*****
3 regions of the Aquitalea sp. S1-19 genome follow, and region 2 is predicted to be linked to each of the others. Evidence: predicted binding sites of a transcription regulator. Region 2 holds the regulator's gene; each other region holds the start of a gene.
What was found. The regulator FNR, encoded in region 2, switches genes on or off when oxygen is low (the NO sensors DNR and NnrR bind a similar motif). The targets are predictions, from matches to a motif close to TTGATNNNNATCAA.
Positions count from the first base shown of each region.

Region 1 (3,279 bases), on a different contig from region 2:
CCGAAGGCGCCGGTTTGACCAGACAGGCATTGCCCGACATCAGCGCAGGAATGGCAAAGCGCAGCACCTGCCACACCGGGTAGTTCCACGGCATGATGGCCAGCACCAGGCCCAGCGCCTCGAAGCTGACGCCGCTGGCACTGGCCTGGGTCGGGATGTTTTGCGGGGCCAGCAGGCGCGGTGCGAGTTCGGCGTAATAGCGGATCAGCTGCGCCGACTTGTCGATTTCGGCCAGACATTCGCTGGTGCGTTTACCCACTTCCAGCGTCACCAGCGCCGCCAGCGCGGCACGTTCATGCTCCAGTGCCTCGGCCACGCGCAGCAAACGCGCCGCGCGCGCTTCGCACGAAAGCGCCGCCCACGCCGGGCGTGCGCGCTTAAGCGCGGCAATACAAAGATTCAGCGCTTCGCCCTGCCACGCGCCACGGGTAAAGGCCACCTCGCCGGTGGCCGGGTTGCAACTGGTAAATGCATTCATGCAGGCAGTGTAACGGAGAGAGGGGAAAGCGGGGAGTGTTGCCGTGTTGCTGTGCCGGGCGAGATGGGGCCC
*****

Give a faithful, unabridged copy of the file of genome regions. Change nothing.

3 regions of the Aquitalea sp. S1-19 genome follow, and region 2 is predicted to be linked to each of the others. Evidence: predicted binding sites of a transcription regulator. Region 2 holds the regulator's gene; each other region holds the start of a gene.
What was found. The regulator FNR, encoded in region 2, switches genes on or off when oxygen is low (the NO sensors DNR and NnrR bind a similar motif). The targets are predictions, from matches to a motif close to TTGATNNNNATCAA.
Positions count from the first base shown of each region.

Region 1 (3,279 bases), on a different contig from region 2:
CCGAAGGCGCCGGTTTGACCAGACAGGCATTGCCCGACATCAGCGCAGGAATGGCAAAGCGCAGCACCTGCCACACCGGGTAGTTCCACGGCATGATGGCCAGCACCAGGCCCAGCGCCTCGAAGCTGACGCCGCTGGCACTGGCCTGGGTCGGGATGTTTTGCGGGGCCAGCAGGCGCGGTGCGAGTTCGGCGTAATAGCGGATCAGCTGCGCCGACTTGTCGATTTCGGCCAGACATTCGCTGGTGCGTTTACCCACTTCCAGCGTCACCAGCGCCGCCAGCGCGGCACGTTCATGCTCCAGTGCCTCGGCCACGCGCAGCAAACGCGCCGCGCGCGCTTCGCACGAAAGCGCCGCCCACGCCGGGCGTGCGCGCTTAAGCGCGGCAATACAAAGATTCAGCGCTTCGCCCTGCCACGCGCCACGGGTAAAGGCCACCTCGCCGGTGGCCGGGTTGCAACTGGTAAATGCATTCATGCAGGCAGTGTAACGGAGAGAGGGGAAAGCGGGGAGTGTTGCCGTGTTGCTGTGCCGGGCGAGATGGGGCCC